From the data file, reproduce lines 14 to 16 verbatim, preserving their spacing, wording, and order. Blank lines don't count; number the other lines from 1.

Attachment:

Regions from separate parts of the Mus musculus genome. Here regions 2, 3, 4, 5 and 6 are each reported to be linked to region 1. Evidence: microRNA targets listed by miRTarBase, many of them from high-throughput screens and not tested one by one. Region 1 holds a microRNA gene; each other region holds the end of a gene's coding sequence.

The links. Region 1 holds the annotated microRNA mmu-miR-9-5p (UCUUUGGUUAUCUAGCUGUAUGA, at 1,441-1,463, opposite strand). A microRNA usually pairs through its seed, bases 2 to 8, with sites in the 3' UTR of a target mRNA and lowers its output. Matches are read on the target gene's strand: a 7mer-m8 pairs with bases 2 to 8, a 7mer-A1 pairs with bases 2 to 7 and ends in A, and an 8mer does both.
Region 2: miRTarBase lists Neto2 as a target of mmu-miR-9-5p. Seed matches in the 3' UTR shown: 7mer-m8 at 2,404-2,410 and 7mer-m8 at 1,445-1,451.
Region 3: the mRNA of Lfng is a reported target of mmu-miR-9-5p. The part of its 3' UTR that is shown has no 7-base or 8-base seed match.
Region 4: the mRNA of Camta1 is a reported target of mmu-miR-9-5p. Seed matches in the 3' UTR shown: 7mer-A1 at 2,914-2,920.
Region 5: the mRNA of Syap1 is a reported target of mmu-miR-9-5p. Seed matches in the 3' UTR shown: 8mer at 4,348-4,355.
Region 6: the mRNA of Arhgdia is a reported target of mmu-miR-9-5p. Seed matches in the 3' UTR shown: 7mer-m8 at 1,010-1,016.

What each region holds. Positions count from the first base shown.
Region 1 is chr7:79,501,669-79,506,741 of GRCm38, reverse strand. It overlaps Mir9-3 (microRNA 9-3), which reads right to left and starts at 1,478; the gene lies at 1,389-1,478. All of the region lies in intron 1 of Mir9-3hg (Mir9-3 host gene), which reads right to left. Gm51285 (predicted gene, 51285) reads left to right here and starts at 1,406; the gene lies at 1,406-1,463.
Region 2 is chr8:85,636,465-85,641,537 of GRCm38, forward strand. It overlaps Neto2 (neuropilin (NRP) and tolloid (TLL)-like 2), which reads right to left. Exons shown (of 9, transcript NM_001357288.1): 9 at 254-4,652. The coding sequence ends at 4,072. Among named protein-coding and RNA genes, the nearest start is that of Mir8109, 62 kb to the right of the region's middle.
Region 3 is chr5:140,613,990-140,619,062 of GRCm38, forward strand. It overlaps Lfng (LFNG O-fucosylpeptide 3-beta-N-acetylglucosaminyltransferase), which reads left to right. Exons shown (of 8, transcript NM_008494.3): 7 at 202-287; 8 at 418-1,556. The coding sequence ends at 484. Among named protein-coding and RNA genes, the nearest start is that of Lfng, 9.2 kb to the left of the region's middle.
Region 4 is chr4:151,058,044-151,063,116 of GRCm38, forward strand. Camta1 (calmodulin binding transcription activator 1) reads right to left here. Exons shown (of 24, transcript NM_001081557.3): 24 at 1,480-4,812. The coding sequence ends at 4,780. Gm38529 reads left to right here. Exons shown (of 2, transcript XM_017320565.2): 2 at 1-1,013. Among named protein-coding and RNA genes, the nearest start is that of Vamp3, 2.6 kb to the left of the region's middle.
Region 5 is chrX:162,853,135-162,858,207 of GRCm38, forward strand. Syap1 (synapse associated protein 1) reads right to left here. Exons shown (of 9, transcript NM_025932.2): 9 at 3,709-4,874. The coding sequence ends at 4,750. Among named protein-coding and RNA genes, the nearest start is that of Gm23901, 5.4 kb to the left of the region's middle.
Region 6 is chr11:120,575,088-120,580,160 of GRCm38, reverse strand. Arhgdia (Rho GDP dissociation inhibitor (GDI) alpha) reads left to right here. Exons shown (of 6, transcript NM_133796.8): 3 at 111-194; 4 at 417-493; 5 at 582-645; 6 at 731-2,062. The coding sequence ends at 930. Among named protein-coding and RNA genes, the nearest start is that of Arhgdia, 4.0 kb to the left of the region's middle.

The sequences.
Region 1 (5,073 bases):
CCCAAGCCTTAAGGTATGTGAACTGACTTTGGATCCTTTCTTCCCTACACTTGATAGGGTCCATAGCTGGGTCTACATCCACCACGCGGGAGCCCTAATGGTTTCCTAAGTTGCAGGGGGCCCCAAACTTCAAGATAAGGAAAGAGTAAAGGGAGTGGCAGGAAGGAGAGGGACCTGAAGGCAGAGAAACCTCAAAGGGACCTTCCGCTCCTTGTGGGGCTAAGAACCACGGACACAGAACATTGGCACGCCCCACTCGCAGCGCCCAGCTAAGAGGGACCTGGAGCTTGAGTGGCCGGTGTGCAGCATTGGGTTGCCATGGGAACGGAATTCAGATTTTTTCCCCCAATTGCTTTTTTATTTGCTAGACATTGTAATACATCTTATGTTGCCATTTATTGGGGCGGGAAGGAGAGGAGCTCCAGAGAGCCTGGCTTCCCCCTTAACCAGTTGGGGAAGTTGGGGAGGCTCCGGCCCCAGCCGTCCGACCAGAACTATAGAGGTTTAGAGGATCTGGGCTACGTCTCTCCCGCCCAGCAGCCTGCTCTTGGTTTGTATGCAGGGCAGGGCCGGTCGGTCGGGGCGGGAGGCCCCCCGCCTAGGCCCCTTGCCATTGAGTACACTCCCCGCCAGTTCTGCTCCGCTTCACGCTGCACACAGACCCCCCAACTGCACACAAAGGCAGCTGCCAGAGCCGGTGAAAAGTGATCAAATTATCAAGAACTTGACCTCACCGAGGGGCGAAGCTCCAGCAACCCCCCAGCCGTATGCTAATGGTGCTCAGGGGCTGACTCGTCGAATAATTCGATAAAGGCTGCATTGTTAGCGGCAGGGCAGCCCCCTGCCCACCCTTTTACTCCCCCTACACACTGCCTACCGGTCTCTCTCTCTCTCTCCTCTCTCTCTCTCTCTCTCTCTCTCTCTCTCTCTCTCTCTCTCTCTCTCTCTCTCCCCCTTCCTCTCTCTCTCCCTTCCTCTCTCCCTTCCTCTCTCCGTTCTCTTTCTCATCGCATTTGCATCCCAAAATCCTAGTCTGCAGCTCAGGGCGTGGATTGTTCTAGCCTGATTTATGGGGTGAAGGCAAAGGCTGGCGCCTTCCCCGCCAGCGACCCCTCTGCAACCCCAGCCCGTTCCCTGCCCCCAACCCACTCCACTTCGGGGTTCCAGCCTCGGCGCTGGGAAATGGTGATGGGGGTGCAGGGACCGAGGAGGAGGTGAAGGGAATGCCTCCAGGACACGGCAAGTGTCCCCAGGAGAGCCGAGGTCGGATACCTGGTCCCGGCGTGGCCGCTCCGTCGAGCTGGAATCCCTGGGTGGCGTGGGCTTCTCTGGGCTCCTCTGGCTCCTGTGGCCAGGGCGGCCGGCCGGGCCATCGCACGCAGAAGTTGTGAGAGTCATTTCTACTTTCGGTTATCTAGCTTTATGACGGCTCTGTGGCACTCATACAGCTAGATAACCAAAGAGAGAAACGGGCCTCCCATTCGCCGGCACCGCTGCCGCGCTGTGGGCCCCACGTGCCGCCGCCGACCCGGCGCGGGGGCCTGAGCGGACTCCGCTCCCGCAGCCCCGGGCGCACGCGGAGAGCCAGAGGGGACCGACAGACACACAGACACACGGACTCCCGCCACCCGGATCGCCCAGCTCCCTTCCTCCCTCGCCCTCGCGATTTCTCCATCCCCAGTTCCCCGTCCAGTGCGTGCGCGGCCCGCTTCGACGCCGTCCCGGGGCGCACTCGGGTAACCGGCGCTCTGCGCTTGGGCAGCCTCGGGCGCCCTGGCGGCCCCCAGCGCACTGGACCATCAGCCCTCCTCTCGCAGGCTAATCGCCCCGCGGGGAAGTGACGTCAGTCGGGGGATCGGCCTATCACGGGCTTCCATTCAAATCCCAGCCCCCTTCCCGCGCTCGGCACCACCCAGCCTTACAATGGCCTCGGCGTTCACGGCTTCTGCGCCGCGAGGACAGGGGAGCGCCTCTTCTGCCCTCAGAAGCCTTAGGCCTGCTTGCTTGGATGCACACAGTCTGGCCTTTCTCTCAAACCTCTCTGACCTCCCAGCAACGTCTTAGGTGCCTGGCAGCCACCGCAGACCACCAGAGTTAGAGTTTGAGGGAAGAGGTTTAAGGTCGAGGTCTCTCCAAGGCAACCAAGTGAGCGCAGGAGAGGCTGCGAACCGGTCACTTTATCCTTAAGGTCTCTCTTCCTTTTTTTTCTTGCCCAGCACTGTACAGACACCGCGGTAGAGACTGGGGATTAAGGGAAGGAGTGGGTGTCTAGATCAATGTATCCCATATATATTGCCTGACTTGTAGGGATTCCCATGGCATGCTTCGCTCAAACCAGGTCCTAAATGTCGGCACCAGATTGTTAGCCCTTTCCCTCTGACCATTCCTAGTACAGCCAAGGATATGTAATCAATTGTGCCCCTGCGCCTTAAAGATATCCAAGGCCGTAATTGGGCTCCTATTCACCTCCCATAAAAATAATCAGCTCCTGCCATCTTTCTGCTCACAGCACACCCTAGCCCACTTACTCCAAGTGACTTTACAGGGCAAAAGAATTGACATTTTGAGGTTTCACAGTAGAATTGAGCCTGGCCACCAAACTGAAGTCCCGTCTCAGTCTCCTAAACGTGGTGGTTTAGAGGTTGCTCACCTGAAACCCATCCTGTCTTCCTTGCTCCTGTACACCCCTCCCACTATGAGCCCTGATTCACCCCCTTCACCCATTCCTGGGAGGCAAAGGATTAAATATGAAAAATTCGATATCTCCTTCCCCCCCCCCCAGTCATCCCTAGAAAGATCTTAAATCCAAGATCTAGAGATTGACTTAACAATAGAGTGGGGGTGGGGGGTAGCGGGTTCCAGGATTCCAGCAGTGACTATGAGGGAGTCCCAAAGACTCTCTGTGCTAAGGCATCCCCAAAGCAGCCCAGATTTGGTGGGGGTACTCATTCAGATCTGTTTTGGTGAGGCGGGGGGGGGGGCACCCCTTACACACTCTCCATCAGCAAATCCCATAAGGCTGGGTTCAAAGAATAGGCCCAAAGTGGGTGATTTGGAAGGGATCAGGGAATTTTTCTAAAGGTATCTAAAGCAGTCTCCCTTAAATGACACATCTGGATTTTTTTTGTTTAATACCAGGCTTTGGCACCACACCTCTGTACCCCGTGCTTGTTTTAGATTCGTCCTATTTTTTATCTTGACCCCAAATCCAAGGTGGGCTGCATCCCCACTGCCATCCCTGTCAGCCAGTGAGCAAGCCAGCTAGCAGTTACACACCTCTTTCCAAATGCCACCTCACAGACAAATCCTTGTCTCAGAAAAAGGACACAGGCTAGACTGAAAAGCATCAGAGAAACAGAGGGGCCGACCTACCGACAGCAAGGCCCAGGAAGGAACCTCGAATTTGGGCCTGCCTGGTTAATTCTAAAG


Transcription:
Region 6 is chr11:120,575,088-120,580,160 of GRCm38, reverse strand. Arhgdia (Rho GDP dissociation inhibitor (GDI) alpha) reads left to right here. Exons shown (of 6, transcript NM_133796.8): 3 at 111-194; 4 at 417-493; 5 at 582-645; 6 at 731-2,062. The coding sequence ends at 930. Among named protein-coding and RNA genes, the nearest start is that of Arhgdia, 4.0 kb to the left of the region's middle.

The sequences.
Region 1 (5,073 bases):